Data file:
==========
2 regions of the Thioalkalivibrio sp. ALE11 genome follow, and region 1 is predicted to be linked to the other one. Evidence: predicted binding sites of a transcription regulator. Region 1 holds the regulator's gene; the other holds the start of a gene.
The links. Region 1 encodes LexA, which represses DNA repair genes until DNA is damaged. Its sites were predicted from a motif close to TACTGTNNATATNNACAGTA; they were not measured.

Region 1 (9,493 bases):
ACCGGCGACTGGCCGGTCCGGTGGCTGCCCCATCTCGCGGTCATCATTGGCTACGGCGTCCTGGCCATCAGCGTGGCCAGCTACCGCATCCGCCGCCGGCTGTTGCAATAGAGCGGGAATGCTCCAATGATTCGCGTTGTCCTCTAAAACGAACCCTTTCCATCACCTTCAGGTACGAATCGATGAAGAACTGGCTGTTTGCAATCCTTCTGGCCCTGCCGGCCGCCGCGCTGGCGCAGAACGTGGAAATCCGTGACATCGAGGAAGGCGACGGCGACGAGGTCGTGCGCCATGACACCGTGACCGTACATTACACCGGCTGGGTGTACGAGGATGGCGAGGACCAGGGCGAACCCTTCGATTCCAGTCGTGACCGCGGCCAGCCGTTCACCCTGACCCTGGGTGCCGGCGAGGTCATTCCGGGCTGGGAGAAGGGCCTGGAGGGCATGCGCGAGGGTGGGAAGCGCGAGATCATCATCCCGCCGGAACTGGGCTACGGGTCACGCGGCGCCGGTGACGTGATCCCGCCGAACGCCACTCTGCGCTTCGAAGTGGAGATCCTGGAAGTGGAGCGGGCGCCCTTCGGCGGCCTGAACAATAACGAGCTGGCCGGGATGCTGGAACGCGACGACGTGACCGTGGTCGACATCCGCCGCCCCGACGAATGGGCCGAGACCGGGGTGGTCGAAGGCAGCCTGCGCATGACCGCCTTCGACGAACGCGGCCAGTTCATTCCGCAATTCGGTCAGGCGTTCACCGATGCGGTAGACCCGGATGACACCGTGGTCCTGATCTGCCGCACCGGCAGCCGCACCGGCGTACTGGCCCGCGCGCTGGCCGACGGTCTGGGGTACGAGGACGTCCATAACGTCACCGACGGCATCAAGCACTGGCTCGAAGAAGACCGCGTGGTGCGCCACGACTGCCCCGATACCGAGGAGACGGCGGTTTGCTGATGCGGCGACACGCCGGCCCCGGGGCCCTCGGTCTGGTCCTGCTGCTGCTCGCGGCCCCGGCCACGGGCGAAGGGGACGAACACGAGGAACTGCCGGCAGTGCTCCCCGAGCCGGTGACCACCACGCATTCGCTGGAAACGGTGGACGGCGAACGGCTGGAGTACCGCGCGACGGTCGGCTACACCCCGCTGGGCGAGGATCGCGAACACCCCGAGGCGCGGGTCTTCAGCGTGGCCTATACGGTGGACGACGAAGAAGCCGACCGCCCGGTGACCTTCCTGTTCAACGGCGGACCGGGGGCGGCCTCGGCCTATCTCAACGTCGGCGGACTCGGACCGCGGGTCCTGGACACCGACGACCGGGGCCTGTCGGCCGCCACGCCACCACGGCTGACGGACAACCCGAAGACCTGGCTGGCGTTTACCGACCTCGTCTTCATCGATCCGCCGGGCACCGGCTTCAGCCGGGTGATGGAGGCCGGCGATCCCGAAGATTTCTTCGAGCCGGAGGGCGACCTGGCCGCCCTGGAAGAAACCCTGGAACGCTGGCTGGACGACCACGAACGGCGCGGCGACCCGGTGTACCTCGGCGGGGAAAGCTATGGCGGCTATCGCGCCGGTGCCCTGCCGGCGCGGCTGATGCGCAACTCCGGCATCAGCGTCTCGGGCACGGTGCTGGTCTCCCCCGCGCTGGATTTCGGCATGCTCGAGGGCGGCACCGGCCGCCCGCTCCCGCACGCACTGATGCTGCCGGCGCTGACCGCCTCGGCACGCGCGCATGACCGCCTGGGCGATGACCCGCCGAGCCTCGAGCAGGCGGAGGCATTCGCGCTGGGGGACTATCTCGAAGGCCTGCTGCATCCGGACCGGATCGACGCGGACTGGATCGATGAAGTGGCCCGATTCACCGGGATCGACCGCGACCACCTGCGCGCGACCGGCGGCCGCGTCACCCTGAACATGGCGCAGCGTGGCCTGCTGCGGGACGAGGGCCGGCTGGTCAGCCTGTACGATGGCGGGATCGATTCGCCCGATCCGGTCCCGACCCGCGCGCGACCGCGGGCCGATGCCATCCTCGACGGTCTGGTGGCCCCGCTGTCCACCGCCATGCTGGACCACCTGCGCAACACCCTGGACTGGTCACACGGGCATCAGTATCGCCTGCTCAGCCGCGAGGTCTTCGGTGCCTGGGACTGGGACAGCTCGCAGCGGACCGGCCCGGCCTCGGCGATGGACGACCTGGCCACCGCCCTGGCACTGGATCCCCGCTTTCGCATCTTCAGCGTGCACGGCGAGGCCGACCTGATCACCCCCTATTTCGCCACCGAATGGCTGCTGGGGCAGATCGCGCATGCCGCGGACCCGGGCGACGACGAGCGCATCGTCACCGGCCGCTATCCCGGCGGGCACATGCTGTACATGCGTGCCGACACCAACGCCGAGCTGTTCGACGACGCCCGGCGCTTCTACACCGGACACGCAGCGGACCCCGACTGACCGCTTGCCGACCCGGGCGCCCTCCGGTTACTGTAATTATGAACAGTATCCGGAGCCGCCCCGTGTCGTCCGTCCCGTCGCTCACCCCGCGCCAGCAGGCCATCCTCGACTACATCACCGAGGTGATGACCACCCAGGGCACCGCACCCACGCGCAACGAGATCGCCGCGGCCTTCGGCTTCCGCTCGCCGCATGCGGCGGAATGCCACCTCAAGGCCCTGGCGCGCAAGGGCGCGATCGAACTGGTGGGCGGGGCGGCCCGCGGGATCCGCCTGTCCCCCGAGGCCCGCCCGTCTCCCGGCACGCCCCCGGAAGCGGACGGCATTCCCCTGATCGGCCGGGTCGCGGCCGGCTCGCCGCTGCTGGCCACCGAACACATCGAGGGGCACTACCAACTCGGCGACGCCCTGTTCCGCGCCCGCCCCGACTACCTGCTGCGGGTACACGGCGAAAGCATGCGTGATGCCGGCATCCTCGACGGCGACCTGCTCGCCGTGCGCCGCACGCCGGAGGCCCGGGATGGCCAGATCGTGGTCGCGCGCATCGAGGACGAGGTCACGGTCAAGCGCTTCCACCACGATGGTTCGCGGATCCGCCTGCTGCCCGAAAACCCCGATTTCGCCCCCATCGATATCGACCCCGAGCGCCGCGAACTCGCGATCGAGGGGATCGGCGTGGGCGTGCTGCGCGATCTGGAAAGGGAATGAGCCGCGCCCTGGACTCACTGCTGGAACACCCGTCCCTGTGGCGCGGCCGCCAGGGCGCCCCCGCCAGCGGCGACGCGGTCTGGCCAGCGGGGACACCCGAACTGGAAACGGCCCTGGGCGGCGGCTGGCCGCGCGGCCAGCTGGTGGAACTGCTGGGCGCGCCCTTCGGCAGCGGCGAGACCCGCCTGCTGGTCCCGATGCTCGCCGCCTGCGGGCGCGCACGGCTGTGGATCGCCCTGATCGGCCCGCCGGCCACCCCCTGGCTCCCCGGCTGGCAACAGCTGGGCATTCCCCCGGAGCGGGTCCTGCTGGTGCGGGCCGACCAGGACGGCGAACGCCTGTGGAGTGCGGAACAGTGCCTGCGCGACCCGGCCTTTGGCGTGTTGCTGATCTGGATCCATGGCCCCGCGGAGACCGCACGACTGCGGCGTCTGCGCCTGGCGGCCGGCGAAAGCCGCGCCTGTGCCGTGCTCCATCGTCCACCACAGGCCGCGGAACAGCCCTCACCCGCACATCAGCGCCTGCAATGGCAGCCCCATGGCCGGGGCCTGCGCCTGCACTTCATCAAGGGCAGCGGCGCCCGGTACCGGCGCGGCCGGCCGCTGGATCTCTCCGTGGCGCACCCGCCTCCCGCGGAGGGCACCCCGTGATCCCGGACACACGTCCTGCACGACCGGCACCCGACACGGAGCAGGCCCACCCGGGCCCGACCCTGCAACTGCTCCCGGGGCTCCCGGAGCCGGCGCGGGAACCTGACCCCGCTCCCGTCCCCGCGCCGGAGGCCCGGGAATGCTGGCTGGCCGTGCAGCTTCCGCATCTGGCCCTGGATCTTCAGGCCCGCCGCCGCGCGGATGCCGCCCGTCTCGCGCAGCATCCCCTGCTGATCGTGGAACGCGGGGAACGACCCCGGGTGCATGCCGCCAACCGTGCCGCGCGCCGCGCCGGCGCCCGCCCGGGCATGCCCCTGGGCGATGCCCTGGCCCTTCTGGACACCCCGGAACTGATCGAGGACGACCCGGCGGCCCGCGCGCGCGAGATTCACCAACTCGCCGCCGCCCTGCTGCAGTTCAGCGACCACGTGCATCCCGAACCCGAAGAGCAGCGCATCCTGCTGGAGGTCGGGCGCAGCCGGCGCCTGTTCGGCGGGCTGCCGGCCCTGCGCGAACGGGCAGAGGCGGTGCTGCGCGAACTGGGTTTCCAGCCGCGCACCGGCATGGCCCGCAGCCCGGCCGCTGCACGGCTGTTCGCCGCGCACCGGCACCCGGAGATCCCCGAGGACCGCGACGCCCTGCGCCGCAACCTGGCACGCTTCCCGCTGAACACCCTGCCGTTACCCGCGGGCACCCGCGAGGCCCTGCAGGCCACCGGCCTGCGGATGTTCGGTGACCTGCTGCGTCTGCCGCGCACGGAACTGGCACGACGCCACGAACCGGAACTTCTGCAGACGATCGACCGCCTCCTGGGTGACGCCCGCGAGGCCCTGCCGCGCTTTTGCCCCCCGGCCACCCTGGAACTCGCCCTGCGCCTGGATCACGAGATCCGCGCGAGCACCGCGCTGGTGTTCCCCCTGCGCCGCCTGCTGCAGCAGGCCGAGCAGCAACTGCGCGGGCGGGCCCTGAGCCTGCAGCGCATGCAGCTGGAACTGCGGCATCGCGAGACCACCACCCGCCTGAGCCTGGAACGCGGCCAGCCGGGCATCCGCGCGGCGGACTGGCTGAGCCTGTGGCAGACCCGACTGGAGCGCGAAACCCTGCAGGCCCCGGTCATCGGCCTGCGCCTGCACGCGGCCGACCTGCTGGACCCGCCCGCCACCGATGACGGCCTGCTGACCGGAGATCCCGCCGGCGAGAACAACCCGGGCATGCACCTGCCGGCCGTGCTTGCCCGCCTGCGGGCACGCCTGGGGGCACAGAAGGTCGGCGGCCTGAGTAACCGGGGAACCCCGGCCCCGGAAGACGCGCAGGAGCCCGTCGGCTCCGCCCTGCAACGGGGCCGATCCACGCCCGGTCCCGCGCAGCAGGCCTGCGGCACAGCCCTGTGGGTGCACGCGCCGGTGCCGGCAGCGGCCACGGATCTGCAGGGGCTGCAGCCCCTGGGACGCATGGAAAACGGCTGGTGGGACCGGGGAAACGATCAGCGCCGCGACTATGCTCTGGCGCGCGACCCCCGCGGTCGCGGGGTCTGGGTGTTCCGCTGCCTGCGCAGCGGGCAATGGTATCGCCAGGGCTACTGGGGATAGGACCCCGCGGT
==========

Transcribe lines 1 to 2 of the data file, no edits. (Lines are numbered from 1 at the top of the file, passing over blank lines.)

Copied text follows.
2 regions of the Thioalkalivibrio sp. ALE11 genome follow, and region 1 is predicted to be linked to the other one. Evidence: predicted binding sites of a transcription regulator. Region 1 holds the regulator's gene; the other holds the start of a gene.
The links. Region 1 encodes LexA, which represses DNA repair genes until DNA is damaged. Its sites were predicted from a motif close to TACTGTNNATATNNACAGTA; they were not measured.